Paul de Lamerie (British, 1688–1751, active 1712–51)
Overall (confirmed): 14 3/4 x 10 x 7 3/4 in., 93 oz. 5 dwt. (37.5 x 25.4 x 19.7 cm, 2.9kg)
Gift of George D. Widener and Mrs. Eleanor Widener Dixon, 1958
On view at The Met Fifth Avenue in Gallery 510
English merchants carried luxury goods of all kinds to the American colonies, where they set a fashionable standard that was emulated by local artisans. These three pieces - teakettle, basket and bowl - formed part of a larger service that was owned by a prosperous merchant in Philadelphia. David Franks, the son of a prominent Jewish family in New York, married Margaret Evans in 1744, and this service was likely purchased to mark their marriage. The silversmith, Paul de Lamerie, was the head of a flourishing workshop, and these rococo pieces were in the vanguard of London taste.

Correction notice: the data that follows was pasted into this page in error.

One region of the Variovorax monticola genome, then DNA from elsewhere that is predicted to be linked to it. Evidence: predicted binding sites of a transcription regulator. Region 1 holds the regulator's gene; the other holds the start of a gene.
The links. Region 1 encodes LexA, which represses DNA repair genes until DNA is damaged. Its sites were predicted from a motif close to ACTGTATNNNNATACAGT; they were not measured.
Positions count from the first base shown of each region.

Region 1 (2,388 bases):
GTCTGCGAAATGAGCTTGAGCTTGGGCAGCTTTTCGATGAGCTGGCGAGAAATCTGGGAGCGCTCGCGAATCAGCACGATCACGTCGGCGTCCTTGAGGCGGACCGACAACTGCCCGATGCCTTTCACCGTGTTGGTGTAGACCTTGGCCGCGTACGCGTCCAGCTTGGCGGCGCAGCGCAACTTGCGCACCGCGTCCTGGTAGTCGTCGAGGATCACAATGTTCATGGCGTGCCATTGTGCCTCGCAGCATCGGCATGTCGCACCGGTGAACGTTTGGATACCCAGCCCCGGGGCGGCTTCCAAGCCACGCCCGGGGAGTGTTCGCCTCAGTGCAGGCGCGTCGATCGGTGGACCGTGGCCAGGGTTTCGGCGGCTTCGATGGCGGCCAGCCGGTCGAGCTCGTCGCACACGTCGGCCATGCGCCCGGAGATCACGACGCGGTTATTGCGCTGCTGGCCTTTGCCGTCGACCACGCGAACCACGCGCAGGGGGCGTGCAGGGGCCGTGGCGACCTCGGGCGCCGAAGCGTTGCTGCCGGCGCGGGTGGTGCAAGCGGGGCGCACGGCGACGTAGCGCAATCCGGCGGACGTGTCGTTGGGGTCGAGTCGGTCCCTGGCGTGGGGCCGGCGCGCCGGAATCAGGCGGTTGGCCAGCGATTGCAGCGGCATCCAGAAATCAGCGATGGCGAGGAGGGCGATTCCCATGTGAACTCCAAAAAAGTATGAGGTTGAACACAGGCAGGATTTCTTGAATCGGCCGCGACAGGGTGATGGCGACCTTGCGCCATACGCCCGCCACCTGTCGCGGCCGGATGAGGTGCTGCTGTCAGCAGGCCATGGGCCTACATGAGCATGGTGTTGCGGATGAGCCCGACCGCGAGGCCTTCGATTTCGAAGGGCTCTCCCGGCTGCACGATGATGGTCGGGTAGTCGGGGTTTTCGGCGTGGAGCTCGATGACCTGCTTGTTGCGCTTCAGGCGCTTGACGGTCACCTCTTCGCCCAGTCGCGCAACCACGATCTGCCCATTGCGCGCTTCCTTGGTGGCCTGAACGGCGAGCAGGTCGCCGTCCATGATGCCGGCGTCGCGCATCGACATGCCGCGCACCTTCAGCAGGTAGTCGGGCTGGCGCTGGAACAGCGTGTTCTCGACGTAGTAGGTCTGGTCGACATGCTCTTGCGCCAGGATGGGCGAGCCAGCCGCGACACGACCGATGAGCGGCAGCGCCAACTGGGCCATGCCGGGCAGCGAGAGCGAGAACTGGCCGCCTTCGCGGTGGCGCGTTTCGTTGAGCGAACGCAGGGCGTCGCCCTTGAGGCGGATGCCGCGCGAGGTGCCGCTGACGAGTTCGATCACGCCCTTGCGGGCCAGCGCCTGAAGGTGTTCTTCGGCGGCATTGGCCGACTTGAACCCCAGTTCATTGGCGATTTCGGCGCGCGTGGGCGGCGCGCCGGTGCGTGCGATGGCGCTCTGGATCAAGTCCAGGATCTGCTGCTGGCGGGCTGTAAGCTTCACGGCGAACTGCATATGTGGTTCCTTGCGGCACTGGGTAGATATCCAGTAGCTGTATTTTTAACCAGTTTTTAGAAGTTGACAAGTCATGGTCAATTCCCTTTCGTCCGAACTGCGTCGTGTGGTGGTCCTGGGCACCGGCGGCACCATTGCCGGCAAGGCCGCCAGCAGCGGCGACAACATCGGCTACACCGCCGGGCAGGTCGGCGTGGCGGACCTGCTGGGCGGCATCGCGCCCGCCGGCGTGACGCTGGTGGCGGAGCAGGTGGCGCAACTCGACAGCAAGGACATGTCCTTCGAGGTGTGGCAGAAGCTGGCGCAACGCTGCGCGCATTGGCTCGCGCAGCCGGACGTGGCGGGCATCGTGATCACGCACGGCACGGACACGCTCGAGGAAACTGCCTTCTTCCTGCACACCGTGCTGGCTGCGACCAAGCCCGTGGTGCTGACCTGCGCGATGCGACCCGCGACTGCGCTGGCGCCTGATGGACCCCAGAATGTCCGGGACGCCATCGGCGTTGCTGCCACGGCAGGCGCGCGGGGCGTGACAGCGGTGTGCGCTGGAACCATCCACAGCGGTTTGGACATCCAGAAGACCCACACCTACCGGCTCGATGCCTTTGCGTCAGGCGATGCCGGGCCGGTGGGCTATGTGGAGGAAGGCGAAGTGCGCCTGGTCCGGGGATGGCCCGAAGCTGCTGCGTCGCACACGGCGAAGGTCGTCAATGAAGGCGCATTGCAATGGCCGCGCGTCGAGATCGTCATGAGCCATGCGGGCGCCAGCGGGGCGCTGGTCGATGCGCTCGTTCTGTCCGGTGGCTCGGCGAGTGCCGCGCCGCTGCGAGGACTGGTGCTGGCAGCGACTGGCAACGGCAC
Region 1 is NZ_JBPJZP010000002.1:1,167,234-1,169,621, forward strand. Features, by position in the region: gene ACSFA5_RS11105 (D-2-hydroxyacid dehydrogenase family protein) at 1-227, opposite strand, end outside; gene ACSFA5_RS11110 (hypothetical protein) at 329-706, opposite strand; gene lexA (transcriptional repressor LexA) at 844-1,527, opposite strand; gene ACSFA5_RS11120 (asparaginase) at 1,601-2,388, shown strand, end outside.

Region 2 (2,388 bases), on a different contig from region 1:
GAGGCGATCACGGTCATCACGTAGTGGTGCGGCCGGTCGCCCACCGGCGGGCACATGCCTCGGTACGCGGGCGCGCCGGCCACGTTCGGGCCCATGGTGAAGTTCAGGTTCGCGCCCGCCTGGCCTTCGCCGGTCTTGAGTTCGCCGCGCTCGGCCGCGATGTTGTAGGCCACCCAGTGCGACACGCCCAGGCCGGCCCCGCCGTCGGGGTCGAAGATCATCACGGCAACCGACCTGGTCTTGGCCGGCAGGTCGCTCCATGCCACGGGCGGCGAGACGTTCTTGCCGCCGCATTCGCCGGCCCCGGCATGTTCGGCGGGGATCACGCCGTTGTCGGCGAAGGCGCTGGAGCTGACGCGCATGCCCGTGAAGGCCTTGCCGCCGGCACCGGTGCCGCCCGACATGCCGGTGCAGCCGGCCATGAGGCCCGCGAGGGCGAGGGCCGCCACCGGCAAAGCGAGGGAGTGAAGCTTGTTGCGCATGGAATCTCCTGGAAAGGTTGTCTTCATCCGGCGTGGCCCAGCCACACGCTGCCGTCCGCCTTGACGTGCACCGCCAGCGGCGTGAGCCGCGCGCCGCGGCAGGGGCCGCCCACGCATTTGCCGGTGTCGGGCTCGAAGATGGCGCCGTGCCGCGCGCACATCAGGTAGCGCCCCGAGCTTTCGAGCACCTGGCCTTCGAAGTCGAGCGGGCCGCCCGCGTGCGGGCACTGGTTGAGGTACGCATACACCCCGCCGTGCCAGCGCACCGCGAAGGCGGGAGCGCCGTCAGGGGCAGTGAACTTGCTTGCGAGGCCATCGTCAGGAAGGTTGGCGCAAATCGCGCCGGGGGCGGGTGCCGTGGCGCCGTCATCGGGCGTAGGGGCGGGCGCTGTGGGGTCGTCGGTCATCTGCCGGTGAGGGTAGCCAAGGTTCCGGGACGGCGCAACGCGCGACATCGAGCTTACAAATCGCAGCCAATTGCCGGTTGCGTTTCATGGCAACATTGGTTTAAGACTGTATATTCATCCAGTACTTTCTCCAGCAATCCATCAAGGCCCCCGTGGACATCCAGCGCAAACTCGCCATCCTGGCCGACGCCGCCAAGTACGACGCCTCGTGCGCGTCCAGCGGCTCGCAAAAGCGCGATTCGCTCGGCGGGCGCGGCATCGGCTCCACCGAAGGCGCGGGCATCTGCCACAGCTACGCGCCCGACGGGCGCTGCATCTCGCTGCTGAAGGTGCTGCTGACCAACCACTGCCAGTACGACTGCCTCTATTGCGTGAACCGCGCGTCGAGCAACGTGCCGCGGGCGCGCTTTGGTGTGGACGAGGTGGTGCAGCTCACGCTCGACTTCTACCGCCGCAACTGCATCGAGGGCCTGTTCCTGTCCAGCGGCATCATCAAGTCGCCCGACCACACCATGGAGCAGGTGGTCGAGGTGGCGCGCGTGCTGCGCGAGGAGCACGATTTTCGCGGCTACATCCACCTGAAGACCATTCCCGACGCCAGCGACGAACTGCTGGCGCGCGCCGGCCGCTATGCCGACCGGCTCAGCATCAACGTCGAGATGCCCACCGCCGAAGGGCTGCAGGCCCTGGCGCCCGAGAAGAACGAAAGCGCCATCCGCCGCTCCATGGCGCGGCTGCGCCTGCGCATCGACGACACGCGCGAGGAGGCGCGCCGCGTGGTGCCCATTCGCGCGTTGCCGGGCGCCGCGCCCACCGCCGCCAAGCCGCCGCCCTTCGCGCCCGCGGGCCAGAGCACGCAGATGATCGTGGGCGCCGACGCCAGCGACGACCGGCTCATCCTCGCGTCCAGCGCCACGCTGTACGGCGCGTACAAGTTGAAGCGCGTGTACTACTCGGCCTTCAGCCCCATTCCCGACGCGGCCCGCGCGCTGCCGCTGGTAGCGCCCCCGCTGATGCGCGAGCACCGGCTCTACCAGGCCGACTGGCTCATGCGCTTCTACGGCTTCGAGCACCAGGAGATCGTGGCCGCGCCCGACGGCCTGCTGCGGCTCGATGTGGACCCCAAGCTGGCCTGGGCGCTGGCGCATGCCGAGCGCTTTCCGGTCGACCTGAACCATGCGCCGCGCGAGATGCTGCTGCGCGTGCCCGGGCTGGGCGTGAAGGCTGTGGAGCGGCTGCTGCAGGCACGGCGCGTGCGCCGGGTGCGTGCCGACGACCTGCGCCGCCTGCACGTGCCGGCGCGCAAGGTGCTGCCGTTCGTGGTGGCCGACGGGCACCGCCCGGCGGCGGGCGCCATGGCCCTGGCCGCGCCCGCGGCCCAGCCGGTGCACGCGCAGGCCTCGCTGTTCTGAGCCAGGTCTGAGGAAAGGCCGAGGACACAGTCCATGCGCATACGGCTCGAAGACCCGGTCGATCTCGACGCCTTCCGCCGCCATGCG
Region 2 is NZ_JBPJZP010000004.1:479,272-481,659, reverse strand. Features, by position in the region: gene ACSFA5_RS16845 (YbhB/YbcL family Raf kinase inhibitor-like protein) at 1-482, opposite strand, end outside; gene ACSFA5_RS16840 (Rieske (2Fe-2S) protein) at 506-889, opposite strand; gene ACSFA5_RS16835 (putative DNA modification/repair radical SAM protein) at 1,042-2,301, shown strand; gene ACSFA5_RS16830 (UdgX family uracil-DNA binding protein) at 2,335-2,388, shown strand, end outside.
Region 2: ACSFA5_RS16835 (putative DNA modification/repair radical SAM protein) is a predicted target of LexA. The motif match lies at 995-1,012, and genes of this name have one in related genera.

Inscription: Notations of weight: (scratched under kettle) 60=1 (rest illegible); (scratched on underside of lamp): S7=10 / P Pricked on underside of lamp and in the kettle: E.E.W
Marking:  Leopard's head crowned;  Small Roman i (date letter for 1744-45);  Lion passant;  PL script, crown above, pellet between and belwo (maker's mark, ent. 1739) (Grimwade 2204)
Location of marks: All marks in group on underside of kettle, on outside of ring that holds lamp, on underside of lamp;  and  on underside of burner cover.
Probably Sir Thomas Thornhill ; [ Christie's, London , July 17, 1893, #132 (not confirmed) ] ; Isabella Bell Cooper (until 1913) ; [ Christie's, London , February 25, 1913, #34 ] ; Mrs. Eleanor Elkins Rice ; Irwin Untermyer